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I’d definitely like to see range limits as well-supported option in the short term, and as the default behavior in the long term. Just about the first thing that happens whenever I mouse around with Bokeh plots is that the data gets uncentered and often totally disappears, and it doesn’t even usually come back after pressing reset (which only seems to reset some of the properties to the original values, not every aspect of the plot). The result is very unsatisfying visually, which discourages interacting with the plots because it leaves everything in an awkward state.

For range boundaries, it seems like there are two reasonable behaviors – by default, snap to the largest range covered by any data on an axis, but it would also be nice to be able to turn on snapping to the smallest range covered by any data. I.e., I think the default should be to show all the data available, but in some cases people will want to show only the range where full data is available for everything. Anything else seems safely left to custom user coding.

For zooming, I’d also like to see limits in the other direction, so that zooming in stops at some value, but that’s much trickier – there’s not necessarily any well defined limit across all plots, except perhaps when only one actual data point is now visible. Not sure what to do about that aspect by default, but at least if there were limits in the zooming-out direction it would be easier to recover the plot to a good state (which is very fiddly right now).

Jim

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On Sat, Aug 1, 2015 at 4:53 AM, Bryan Van de Ven [email protected] wrote:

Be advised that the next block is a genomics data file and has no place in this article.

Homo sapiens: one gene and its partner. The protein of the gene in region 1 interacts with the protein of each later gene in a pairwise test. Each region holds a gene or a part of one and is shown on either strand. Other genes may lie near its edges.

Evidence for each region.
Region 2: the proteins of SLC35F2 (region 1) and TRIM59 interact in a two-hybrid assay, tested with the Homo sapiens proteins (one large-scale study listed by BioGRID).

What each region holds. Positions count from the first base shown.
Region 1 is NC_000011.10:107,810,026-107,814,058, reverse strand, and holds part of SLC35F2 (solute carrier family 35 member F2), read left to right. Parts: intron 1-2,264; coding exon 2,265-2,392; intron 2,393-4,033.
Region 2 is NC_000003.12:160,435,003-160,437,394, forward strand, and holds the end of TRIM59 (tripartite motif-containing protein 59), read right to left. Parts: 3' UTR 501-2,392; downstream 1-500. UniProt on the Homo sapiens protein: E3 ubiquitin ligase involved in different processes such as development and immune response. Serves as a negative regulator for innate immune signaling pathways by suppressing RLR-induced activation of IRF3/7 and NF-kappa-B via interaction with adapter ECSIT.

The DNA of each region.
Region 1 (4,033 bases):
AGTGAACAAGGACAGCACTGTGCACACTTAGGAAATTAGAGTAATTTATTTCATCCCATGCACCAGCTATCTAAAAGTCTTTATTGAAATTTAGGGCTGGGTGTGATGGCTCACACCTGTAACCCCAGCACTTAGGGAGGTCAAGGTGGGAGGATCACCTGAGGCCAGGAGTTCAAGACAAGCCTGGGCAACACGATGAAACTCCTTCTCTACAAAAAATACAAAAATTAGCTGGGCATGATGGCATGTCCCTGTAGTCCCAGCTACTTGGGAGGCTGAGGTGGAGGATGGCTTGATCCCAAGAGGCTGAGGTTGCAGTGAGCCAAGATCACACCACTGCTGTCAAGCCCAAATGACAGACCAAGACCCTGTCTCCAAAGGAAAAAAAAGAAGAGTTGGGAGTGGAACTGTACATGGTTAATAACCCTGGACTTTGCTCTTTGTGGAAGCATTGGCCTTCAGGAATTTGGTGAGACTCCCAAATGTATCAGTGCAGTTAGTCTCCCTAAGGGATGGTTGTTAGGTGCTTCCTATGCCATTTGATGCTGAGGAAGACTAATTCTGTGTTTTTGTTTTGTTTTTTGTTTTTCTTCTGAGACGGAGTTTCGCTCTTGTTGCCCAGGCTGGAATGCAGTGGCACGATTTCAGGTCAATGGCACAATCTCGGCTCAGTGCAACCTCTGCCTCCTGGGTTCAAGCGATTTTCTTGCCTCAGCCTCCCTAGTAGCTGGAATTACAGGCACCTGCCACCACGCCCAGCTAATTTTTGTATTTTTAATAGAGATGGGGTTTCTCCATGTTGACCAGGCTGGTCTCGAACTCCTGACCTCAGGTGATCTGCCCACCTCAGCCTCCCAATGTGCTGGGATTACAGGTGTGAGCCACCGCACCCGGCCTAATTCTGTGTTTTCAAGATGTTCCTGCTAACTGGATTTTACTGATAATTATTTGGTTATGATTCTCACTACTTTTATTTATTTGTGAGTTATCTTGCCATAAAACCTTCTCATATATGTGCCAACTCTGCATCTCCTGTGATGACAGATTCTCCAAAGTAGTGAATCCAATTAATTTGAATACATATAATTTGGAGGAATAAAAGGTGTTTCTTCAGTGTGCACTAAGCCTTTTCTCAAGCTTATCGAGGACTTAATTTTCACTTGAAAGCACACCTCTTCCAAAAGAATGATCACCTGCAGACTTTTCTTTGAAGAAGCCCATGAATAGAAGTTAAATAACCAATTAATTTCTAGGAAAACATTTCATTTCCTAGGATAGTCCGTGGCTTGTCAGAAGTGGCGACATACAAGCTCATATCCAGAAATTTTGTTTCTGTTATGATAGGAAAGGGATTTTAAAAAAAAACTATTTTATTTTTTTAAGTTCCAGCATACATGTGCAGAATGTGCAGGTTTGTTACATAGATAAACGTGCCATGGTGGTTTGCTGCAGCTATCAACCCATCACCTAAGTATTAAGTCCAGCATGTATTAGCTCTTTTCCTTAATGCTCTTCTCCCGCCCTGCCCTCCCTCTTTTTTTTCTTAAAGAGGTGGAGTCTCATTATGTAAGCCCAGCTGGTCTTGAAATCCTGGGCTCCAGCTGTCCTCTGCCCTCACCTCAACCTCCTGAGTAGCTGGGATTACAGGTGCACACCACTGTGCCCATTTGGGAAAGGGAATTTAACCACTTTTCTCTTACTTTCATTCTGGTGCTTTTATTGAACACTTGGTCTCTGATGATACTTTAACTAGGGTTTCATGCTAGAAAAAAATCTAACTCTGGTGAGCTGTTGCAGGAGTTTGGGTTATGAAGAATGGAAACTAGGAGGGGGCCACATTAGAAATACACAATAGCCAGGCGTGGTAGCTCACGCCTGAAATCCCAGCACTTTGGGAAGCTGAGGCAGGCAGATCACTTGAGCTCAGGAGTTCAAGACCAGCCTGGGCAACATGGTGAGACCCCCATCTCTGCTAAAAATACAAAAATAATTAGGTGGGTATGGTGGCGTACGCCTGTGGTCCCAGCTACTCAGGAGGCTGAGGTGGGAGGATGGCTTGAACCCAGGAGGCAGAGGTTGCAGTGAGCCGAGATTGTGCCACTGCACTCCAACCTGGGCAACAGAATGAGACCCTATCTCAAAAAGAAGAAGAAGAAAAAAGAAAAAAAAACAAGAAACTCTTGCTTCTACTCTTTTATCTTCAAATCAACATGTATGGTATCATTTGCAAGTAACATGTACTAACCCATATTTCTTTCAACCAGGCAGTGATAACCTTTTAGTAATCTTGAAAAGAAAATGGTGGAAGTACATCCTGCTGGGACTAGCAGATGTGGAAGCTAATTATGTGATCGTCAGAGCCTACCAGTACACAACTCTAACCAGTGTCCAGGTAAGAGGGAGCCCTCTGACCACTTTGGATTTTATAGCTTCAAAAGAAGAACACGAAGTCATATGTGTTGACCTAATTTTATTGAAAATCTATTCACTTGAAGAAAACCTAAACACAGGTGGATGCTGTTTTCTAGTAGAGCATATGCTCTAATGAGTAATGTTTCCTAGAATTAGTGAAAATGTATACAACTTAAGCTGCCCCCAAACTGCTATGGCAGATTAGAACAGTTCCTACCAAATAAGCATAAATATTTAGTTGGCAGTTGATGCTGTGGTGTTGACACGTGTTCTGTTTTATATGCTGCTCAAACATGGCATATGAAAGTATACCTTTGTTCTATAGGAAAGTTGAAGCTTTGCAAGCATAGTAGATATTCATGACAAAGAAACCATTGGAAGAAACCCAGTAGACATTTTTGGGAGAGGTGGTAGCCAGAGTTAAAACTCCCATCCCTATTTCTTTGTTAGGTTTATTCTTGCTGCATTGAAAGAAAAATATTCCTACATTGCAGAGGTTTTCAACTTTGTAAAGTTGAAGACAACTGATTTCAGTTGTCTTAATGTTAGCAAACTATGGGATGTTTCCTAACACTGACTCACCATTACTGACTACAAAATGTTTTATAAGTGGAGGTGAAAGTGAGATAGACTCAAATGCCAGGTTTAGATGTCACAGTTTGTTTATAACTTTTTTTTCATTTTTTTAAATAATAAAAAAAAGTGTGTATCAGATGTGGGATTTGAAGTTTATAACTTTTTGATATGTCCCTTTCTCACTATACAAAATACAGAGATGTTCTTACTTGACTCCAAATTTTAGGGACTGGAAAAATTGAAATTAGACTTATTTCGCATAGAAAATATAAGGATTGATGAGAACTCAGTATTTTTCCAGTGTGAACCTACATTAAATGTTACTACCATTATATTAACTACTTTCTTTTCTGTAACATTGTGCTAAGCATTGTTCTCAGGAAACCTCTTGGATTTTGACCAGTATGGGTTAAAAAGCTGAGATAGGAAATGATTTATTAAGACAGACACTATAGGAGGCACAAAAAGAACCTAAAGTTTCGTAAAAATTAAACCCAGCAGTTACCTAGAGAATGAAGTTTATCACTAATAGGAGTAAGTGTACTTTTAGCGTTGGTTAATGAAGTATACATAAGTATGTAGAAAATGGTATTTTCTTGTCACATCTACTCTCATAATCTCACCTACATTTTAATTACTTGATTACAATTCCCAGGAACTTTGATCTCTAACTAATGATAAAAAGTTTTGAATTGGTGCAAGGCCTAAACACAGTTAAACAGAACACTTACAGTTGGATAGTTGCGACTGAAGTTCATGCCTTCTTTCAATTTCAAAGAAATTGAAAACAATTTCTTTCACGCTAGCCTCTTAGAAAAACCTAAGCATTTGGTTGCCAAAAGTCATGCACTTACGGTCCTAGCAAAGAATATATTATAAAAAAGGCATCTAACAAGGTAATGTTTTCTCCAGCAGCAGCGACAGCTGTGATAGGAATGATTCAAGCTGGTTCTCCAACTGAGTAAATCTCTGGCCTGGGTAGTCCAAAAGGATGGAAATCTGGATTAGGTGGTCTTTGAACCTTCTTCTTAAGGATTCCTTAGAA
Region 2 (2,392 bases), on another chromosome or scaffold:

I have a branch locally for range limits. I have not pushed it to a PR yet, but maybe it would benefit from some review, and maybe it’s enough to start with for now. I will try to make the PR this weekend. The basic complication is what to do when you have multiple ranges (for twin axes, e.g). It’s easy enough to simply not do a range update if any of the ranges would end up out of bounds. It’s more thorny if what you want is to do a range update, but snap to the range bound, if a range would end up out of bounds (what if more than one range would go out? Now it’s a weird optimization problem to choose what the right range bound is…)

Bryan

On Jul 31, 2015, at 10:47 PM, Ryan Hafen [email protected] wrote:

This is probably more of a bokeh question than rbokeh. I suppose something like this could be done with custom JS callbacks for zoom and pan actions. We will soon expose JS callback capability in rbokeh, but I don’t know if we would want to incorporate something high-level like this as a default behavior.

On Jul 25, 2015, at 7:48 PM, MySchizo Buddy [email protected] wrote:

how do i tell rBokeh that panning and zooming out etc shouldn’t go beyond the min, max x and y values. There should be a boundary of the graph and you should always be inside this boundary.